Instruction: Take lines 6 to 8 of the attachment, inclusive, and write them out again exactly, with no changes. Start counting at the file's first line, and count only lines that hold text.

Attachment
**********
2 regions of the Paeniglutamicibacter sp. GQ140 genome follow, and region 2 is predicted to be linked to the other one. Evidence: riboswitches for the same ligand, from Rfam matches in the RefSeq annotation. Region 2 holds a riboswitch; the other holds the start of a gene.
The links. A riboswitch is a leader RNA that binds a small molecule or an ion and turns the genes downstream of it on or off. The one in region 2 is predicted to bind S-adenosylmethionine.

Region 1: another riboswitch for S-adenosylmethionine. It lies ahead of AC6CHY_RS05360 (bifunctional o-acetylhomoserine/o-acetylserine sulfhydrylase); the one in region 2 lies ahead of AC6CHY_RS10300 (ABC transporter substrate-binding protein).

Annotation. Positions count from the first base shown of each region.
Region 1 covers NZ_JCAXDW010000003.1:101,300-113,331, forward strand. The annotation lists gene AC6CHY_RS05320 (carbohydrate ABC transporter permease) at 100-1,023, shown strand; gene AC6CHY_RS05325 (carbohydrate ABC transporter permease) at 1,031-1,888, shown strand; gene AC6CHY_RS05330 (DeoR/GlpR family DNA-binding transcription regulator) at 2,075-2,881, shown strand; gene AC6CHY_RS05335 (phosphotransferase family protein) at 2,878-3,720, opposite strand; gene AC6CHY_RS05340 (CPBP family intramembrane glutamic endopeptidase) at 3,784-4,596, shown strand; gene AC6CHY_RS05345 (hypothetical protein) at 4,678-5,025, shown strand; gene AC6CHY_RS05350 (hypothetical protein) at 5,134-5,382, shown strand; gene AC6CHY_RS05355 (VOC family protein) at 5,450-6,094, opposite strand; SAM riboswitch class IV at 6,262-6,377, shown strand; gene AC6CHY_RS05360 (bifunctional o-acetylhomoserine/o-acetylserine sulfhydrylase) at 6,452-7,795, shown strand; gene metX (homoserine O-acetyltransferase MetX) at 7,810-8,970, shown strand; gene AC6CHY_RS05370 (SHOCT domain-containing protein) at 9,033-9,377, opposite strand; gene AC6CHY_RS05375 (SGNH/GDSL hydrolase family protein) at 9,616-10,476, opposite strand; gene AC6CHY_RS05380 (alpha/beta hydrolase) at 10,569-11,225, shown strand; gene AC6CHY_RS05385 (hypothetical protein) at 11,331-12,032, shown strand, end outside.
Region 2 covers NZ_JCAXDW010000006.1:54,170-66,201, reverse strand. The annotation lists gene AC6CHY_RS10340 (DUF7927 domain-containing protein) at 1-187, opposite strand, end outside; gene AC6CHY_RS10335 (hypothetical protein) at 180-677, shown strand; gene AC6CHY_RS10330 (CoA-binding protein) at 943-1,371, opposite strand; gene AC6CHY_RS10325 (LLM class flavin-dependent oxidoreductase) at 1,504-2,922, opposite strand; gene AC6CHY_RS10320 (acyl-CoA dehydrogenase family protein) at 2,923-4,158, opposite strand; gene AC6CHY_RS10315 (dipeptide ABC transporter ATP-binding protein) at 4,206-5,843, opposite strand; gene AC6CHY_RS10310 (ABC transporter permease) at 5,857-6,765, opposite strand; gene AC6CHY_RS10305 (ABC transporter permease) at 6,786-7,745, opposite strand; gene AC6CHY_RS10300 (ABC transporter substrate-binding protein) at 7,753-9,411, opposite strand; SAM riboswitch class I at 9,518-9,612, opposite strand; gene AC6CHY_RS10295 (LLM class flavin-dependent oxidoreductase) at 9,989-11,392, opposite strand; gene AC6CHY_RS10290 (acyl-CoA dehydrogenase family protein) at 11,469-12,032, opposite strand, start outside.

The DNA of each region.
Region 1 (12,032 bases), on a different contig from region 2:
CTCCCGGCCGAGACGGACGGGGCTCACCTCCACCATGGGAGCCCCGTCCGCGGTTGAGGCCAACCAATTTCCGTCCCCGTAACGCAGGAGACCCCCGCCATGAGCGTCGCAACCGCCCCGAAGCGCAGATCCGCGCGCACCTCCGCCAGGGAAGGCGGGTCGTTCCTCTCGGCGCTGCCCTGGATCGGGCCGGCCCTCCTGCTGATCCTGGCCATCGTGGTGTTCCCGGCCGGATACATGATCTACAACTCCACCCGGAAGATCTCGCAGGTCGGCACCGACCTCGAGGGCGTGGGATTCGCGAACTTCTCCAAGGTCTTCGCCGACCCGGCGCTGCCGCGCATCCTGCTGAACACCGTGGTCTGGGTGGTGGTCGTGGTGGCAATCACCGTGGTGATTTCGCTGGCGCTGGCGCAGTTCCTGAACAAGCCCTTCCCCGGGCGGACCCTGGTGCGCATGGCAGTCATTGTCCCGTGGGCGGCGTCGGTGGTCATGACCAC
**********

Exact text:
Region 2 covers NZ_JCAXDW010000006.1:54,170-66,201, reverse strand. The annotation lists gene AC6CHY_RS10340 (DUF7927 domain-containing protein) at 1-187, opposite strand, end outside; gene AC6CHY_RS10335 (hypothetical protein) at 180-677, shown strand; gene AC6CHY_RS10330 (CoA-binding protein) at 943-1,371, opposite strand; gene AC6CHY_RS10325 (LLM class flavin-dependent oxidoreductase) at 1,504-2,922, opposite strand; gene AC6CHY_RS10320 (acyl-CoA dehydrogenase family protein) at 2,923-4,158, opposite strand; gene AC6CHY_RS10315 (dipeptide ABC transporter ATP-binding protein) at 4,206-5,843, opposite strand; gene AC6CHY_RS10310 (ABC transporter permease) at 5,857-6,765, opposite strand; gene AC6CHY_RS10305 (ABC transporter permease) at 6,786-7,745, opposite strand; gene AC6CHY_RS10300 (ABC transporter substrate-binding protein) at 7,753-9,411, opposite strand; SAM riboswitch class I at 9,518-9,612, opposite strand; gene AC6CHY_RS10295 (LLM class flavin-dependent oxidoreductase) at 9,989-11,392, opposite strand; gene AC6CHY_RS10290 (acyl-CoA dehydrogenase family protein) at 11,469-12,032, opposite strand, start outside.

The DNA of each region.
Region 1 (12,032 bases), on a different contig from region 2: